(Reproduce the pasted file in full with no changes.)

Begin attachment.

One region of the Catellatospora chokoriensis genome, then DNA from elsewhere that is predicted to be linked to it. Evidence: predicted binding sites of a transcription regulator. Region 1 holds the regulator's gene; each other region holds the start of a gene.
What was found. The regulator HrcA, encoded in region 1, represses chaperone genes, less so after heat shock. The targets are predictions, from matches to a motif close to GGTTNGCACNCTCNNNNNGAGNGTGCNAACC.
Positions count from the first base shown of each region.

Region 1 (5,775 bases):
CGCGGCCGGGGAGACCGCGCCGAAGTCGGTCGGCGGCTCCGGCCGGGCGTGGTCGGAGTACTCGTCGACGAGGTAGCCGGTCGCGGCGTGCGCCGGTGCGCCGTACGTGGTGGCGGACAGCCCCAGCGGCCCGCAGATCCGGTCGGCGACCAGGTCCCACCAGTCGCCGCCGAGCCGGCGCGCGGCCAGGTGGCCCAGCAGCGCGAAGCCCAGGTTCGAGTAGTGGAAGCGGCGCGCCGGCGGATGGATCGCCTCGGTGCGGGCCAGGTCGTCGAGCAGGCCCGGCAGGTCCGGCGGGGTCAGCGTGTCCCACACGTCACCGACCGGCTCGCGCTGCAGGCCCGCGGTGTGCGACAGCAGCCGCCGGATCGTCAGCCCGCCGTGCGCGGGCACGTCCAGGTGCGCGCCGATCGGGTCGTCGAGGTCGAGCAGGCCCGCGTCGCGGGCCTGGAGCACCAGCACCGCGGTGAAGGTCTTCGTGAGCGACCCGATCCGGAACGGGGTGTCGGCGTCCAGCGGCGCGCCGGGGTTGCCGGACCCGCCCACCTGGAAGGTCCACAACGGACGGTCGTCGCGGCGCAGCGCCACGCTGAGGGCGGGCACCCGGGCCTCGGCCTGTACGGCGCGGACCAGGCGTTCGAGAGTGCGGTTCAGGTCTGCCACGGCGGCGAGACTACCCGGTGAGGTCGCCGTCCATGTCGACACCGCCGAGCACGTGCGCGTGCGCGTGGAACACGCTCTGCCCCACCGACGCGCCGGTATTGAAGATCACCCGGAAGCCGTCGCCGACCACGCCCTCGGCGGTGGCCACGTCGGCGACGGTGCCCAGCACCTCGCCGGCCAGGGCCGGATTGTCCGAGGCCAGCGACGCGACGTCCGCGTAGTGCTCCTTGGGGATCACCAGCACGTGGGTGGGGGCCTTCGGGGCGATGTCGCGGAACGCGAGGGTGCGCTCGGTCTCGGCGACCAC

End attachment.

One region of the Catellatospora chokoriensis genome, then DNA from elsewhere that is predicted to be linked to it. Evidence: predicted binding sites of a transcription regulator. Region 1 holds the regulator's gene; each other region holds the start of a gene.
What was found. The regulator HrcA, encoded in region 1, represses chaperone genes, less so after heat shock. The targets are predictions, from matches to a motif close to GGTTNGCACNCTCNNNNNGAGNGTGCNAACC.
Positions count from the first base shown of each region.

Region 1 (5,775 bases):
CGCGGCCGGGGAGACCGCGCCGAAGTCGGTCGGCGGCTCCGGCCGGGCGTGGTCGGAGTACTCGTCGACGAGGTAGCCGGTCGCGGCGTGCGCCGGTGCGCCGTACGTGGTGGCGGACAGCCCCAGCGGCCCGCAGATCCGGTCGGCGACCAGGTCCCACCAGTCGCCGCCGAGCCGGCGCGCGGCCAGGTGGCCCAGCAGCGCGAAGCCCAGGTTCGAGTAGTGGAAGCGGCGCGCCGGCGGATGGATCGCCTCGGTGCGGGCCAGGTCGTCGAGCAGGCCCGGCAGGTCCGGCGGGGTCAGCGTGTCCCACACGTCACCGACCGGCTCGCGCTGCAGGCCCGCGGTGTGCGACAGCAGCCGCCGGATCGTCAGCCCGCCGTGCGCGGGCACGTCCAGGTGCGCGCCGATCGGGTCGTCGAGGTCGAGCAGGCCCGCGTCGCGGGCCTGGAGCACCAGCACCGCGGTGAAGGTCTTCGTGAGCGACCCGATCCGGAACGGGGTGTCGGCGTCCAGCGGCGCGCCGGGGTTGCCGGACCCGCCCACCTGGAAGGTCCACAACGGACGGTCGTCGCGGCGCAGCGCCACGCTGAGGGCGGGCACCCGGGCCTCGGCCTGTACGGCGCGGACCAGGCGTTCGAGAGTGCGGTTCAGGTCTGCCACGGCGGCGAGACTACCCGGTGAGGTCGCCGTCCATGTCGACACCGCCGAGCACGTGCGCGTGCGCGTGGAACACGCTCTGCCCCACCGACGCGCCGGTATTGAAGATCACCCGGAAGCCGTCGCCGACCACGCCCTCGGCGGTGGCCACGTCGGCGACGGTGCCCAGCACCTCGCCGGCCAGGGCCGGATTGTCCGAGGCCAGCGACGCGACGTCCGCGTAGTGCTCCTTGGGGATCACCAGCACGTGGGTGGGGGCCTTCGGGGCGATGTCGCGGAACGCGAGGGTGCGCTCGGTCTCGGCGACCAC